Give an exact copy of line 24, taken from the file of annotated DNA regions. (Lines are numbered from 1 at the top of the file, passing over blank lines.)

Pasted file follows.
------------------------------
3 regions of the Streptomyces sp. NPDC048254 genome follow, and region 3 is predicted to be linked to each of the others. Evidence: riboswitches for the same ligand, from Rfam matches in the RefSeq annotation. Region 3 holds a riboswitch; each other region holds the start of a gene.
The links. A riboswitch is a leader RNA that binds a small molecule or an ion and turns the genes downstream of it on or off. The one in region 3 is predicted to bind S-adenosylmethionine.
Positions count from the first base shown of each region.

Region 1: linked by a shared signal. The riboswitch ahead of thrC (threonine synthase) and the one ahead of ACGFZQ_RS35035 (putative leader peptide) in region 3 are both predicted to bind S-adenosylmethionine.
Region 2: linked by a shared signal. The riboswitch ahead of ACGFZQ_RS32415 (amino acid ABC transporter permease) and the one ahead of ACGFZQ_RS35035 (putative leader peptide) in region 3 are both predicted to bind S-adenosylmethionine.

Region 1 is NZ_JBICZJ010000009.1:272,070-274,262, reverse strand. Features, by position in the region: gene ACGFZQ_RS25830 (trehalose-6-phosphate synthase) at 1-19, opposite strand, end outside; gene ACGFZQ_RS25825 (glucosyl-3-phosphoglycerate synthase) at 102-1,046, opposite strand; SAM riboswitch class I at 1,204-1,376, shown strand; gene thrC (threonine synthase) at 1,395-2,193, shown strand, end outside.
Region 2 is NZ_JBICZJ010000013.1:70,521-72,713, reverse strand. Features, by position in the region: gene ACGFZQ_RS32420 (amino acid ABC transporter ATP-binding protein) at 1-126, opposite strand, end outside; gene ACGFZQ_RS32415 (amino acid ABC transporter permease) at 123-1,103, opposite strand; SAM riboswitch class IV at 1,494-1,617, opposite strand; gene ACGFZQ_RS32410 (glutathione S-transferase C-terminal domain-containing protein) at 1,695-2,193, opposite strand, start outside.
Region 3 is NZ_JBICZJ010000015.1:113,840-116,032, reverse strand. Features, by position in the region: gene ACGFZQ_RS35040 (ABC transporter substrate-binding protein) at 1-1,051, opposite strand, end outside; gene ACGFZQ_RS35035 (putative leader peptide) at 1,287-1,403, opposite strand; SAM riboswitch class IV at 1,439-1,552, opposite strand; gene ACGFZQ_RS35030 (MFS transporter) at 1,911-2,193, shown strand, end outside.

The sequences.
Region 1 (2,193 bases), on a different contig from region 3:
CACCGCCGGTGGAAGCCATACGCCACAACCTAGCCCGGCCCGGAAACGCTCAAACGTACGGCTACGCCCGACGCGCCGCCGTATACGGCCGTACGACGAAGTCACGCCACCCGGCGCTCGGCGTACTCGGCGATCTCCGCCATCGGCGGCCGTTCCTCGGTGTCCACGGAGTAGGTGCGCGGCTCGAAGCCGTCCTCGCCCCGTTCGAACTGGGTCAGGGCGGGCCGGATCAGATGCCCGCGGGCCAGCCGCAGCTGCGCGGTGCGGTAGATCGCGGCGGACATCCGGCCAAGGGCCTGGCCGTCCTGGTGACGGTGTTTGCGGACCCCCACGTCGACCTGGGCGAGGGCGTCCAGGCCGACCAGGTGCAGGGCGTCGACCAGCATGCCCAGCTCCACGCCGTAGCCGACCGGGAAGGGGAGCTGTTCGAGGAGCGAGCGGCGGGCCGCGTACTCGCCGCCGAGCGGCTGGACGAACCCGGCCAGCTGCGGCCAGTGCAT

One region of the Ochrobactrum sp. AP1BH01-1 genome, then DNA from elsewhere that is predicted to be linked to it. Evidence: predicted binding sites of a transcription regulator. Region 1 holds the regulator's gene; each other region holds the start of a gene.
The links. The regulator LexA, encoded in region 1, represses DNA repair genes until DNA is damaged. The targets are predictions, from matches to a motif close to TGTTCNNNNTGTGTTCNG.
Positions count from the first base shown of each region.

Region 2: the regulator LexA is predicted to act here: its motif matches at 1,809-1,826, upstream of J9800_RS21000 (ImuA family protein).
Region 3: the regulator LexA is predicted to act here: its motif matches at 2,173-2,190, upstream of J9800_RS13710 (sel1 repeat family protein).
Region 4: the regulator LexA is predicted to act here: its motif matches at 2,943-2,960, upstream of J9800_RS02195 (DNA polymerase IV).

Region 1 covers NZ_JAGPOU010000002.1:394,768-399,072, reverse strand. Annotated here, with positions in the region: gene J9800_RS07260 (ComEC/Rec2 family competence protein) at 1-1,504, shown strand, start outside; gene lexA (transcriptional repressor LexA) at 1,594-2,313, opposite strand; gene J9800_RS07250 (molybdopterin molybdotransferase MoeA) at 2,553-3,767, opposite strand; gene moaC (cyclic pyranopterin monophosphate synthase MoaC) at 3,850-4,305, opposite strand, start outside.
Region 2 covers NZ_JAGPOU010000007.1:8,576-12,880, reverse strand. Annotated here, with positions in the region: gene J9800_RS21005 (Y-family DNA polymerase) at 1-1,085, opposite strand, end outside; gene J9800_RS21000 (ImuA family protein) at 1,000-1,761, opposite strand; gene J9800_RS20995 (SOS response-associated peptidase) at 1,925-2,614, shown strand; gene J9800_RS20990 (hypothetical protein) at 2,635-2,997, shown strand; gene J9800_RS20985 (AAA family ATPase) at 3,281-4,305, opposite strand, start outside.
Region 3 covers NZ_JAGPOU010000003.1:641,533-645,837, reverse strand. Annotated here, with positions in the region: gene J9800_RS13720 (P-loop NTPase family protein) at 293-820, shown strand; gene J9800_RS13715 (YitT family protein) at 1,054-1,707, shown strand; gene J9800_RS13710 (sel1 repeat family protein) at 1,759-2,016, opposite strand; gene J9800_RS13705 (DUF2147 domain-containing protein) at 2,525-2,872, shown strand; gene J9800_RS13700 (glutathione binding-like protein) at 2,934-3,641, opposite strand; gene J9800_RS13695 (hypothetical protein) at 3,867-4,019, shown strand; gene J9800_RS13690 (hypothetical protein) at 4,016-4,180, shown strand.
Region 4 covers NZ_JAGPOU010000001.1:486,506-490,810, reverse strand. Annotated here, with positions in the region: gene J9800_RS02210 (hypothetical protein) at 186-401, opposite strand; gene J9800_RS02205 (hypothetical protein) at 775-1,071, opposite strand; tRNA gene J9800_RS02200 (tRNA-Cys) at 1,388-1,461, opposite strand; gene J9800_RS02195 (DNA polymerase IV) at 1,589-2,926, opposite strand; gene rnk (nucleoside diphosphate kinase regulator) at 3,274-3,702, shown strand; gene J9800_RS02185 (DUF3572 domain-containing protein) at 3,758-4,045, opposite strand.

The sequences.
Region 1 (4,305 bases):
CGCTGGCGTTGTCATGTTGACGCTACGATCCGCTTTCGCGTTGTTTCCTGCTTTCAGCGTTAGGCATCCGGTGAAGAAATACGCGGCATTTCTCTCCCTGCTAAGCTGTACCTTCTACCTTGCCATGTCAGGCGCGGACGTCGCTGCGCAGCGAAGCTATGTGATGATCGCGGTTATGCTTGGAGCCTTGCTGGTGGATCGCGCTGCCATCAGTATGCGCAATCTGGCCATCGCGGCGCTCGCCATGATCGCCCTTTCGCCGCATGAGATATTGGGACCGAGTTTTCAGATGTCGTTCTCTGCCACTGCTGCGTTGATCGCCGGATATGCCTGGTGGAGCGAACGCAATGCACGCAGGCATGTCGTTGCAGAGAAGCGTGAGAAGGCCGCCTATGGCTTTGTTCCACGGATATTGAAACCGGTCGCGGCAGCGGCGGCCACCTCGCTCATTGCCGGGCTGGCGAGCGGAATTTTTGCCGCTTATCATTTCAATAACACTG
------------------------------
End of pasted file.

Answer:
CGCTGGCGTTGTCATGTTGACGCTACGATCCGCTTTCGCGTTGTTTCCTGCTTTCAGCGTTAGGCATCCGGTGAAGAAATACGCGGCATTTCTCTCCCTGCTAAGCTGTACCTTCTACCTTGCCATGTCAGGCGCGGACGTCGCTGCGCAGCGAAGCTATGTGATGATCGCGGTTATGCTTGGAGCCTTGCTGGTGGATCGCGCTGCCATCAGTATGCGCAATCTGGCCATCGCGGCGCTCGCCATGATCGCCCTTTCGCCGCATGAGATATTGGGACCGAGTTTTCAGATGTCGTTCTCTGCCACTGCTGCGTTGATCGCCGGATATGCCTGGTGGAGCGAACGCAATGCACGCAGGCATGTCGTTGCAGAGAAGCGTGAGAAGGCCGCCTATGGCTTTGTTCCACGGATATTGAAACCGGTCGCGGCAGCGGCGGCCACCTCGCTCATTGCCGGGCTGGCGAGCGGAATTTTTGCCGCTTATCATTTCAATAACACTG